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Squirrel Seeks Chipmunk

3.34  ·  Rating details ·  50,606 Ratings  ·  4,899 Reviews
David Sedaris returns with a book of acerbic and outrageously funny stories about animals who have unmistakably human failings.
Paperback, 168 pages
Published March 1st 2012 by Abacus Software (first published September 28th 2010)
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(showing 1-30)
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Jan 23, 2011 rated it did not like it  ·  review of another edition
This book is a new story each chapter. The concept of Anthropomorphism makes you believe that this book will be excellent or is it because I had to wait on a HUGE waiting list from the library? Yes this book was in my mind terrible. The concept is that animals have human traits and I think the author was trying to show that people are judgmental hypocrites, especially when it comes to choosing friends, raising children, dating, religion etc. I think it is supposed to be funny because you can rel ...more
Sep 01, 2010 rated it it was amazing  ·  review of another edition
Shelves: hilarious, reviewed
David Sedaris is such a fudging ray of sunshine. I’m using the uncomfortable word “fudge” in this review as much as possible because I find it extra-obscene and sweetly domestic at the same time. Kind of like Sedaris. (Also, weirdly, I just found out that will allow "fudge" as a replacement for "fuck," though to me there is a more obscene quality to "fudge," despite the fact that it is a yummy desert.) Anyway, I never realized before that it could make Sedaris' stories even more hilar ...more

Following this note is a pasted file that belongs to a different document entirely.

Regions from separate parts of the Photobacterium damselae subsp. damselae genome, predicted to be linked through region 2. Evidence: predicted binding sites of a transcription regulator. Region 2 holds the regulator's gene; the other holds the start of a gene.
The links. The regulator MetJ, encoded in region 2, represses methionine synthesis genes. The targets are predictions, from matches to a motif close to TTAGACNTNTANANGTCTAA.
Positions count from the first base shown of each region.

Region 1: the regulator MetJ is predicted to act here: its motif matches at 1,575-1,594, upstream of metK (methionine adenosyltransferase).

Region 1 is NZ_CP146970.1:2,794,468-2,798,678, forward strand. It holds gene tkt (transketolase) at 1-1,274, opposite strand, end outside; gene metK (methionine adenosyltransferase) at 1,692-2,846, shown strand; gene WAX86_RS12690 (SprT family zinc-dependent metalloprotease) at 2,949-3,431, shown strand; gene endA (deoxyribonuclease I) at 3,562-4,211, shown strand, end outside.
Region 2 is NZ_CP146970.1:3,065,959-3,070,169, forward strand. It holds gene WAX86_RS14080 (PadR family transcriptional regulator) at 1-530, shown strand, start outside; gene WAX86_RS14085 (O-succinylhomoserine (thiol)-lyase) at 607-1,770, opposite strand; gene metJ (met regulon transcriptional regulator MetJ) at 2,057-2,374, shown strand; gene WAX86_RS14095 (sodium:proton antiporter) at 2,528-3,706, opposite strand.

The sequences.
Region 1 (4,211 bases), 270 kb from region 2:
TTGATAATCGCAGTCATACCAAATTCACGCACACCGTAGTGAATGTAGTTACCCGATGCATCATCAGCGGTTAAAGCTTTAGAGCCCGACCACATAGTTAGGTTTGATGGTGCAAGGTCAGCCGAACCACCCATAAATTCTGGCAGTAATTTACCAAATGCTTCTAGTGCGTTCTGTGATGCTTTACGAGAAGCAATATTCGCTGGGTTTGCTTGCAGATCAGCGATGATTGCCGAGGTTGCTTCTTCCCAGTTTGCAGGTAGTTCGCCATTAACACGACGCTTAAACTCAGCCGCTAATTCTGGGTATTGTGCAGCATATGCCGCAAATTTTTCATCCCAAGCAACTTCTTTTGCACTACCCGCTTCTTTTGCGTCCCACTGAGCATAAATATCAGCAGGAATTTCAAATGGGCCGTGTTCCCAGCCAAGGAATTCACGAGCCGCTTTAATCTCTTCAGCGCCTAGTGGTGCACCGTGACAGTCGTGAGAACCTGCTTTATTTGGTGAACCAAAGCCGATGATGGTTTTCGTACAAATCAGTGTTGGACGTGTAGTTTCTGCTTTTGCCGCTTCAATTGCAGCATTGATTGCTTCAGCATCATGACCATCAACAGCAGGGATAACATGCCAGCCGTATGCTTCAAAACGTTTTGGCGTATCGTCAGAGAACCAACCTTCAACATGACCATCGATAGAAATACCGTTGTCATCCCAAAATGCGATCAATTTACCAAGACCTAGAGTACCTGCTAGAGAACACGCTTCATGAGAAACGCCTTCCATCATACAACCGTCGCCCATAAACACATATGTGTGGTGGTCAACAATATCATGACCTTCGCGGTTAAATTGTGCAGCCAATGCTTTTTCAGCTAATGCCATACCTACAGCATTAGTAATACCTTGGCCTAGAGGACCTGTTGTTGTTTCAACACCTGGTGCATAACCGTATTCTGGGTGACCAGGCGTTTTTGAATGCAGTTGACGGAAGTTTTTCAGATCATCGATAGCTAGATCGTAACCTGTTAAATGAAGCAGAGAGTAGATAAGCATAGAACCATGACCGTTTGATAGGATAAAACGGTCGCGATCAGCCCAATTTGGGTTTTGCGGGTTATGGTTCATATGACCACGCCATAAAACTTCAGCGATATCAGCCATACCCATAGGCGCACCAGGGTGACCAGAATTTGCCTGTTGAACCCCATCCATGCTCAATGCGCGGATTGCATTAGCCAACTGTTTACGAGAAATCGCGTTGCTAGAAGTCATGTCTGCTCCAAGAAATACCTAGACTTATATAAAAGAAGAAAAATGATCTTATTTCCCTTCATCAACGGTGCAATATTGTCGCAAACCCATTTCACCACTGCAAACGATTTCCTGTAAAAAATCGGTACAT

Oct 19, 2010 rated it did not like it  ·  review of another edition
Shelves: audio, 2010
Wow, this book is incredibly disturbing! Instead of Sedaris's usual personal essays, here are dark, dark fables starring talking animals, each story brimming with all the horrible things people say and do to each other, and ending with an even more horrible zinger. The writing is clever, and I even chuckled occasionally, but I just couldn't get past the subject matter. (Picture adorable children's picture book pig Olivia with her eyes plucked out, and you have an idea about Ian Falconer's creepy ...more
Jun 03, 2013 rated it liked it  ·  review of another edition
Squirrel Seeks Chipmunk: A Modest Bestiary by David Sedaris is like Aesop and William Burroughs having a tough weekend outside the methadone clinic.

Actually it is like a cross between Woody Allen absurdist neurosis and Eudora Welty Southern Gothic grotesque with a nod to Gary Larson’s The Far Side. This is the second book I have read by Sedaris, the first being When You Are Engulfed in Flames, and though I very much liked the first book, I was disturbed by Sedaris himself. He came across as se
Jason Koivu
Feb 04, 2012 rated it really liked it  ·  review of another edition
Shelves: fiction, humor
Awww, they think they're people! KAWAIII!!!

Squirrel Seeks Chipmunk is not your typical David Sedaris, self-confessional book. It's a collection of short stories in which animals have, for the most part, human conversations.

Fun, fairly light stuff with a bit of clever dashed in now and then as always found in a stew of David Sedaris stories. Light reading, yes, pleasant and positive? Not always...